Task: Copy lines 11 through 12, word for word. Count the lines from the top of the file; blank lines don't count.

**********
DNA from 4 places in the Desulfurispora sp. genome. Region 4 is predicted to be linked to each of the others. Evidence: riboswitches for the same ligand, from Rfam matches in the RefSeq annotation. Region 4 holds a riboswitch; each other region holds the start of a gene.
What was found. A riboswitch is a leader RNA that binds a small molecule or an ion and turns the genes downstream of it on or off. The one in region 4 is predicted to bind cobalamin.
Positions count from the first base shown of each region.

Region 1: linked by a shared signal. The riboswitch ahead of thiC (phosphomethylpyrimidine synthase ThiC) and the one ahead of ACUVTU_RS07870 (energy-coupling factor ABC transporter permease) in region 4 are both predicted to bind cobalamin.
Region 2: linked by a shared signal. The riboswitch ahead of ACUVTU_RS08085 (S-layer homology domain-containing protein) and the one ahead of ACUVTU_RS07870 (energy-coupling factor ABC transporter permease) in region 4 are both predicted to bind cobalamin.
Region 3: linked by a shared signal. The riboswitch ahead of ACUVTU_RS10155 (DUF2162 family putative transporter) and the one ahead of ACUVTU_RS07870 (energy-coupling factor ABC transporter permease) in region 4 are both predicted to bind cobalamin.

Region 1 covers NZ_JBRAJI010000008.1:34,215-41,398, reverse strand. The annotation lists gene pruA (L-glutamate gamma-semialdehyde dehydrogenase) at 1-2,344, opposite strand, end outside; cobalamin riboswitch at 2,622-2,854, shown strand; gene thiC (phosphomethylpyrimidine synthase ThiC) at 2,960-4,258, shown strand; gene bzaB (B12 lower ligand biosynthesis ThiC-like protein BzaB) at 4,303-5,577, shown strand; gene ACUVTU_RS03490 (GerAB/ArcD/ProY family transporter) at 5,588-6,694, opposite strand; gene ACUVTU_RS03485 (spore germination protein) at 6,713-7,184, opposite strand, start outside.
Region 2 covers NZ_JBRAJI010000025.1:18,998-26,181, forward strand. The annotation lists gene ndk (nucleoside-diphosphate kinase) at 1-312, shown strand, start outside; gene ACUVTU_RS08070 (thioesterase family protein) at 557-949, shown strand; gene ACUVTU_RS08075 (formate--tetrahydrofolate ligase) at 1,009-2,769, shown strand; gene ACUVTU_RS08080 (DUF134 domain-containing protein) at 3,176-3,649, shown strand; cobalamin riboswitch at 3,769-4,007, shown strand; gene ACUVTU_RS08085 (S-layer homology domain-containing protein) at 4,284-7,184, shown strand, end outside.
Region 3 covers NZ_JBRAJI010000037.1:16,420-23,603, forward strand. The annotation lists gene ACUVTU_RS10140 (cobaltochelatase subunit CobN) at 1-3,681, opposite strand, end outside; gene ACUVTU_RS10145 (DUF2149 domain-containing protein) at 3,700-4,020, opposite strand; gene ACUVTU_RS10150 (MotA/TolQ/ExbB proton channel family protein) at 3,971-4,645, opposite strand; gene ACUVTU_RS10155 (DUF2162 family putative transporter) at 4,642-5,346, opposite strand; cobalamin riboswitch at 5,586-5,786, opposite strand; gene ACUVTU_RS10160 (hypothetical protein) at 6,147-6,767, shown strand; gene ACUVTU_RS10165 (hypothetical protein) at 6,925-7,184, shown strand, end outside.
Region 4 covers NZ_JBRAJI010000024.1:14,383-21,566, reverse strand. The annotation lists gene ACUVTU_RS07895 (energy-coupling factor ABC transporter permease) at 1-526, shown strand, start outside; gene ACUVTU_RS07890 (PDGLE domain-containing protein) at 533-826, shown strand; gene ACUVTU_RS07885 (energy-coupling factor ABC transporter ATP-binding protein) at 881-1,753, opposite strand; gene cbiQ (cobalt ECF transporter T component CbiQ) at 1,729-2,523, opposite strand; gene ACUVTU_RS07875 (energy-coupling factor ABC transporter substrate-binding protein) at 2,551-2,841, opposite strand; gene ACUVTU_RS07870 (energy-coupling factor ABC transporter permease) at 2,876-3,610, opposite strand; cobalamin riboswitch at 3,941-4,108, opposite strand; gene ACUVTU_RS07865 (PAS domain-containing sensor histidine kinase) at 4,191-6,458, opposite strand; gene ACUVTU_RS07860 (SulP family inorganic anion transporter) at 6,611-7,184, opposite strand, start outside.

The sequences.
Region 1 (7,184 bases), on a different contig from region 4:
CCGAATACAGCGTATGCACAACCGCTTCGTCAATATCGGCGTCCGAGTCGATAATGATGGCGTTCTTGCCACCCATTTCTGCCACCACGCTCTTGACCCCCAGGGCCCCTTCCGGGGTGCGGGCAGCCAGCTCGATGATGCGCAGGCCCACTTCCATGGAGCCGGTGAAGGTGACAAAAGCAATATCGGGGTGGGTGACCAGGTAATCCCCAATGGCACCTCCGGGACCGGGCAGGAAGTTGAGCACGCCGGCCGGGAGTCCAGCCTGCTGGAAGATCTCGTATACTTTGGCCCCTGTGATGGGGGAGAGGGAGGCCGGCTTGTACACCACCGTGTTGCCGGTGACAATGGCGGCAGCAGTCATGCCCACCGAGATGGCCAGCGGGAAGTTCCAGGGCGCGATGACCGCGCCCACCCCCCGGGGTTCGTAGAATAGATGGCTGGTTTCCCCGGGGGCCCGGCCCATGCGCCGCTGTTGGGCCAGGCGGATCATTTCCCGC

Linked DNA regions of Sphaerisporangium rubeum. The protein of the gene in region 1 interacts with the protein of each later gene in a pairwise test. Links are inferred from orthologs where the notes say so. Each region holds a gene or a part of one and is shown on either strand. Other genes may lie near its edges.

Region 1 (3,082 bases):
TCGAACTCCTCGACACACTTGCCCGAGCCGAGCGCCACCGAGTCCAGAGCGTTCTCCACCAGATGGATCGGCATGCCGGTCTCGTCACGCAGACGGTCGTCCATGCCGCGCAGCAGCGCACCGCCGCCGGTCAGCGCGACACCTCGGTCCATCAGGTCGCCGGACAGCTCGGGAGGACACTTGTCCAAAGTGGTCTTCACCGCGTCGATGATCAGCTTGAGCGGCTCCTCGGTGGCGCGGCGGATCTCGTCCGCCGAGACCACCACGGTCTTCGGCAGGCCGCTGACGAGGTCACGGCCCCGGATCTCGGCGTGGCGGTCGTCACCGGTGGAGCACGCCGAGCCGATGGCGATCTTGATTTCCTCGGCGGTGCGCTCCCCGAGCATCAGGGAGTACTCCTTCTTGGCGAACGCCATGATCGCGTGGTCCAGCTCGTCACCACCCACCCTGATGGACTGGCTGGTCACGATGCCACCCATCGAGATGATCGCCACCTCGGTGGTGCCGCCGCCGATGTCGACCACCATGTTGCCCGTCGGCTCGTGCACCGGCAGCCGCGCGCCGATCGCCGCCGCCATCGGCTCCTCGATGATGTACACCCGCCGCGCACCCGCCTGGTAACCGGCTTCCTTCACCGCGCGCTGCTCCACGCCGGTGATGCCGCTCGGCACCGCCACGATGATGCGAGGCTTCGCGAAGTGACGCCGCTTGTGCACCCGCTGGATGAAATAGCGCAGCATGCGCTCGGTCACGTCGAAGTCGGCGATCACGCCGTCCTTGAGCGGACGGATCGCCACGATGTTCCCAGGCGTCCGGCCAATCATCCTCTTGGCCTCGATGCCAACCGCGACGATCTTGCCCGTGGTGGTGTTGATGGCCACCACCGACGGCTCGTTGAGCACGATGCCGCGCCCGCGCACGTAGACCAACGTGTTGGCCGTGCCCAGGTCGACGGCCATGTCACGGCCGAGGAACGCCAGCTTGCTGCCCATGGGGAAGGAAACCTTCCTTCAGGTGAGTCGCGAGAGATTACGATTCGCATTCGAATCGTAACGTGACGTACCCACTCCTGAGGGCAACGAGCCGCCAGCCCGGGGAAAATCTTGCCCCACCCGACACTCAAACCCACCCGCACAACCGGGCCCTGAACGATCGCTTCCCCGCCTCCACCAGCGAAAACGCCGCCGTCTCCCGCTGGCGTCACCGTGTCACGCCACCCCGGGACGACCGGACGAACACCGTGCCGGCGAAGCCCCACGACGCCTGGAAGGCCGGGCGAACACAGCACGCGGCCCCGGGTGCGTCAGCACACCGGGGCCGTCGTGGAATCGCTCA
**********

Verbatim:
The sequences.
Region 1 (7,184 bases), on a different contig from region 4: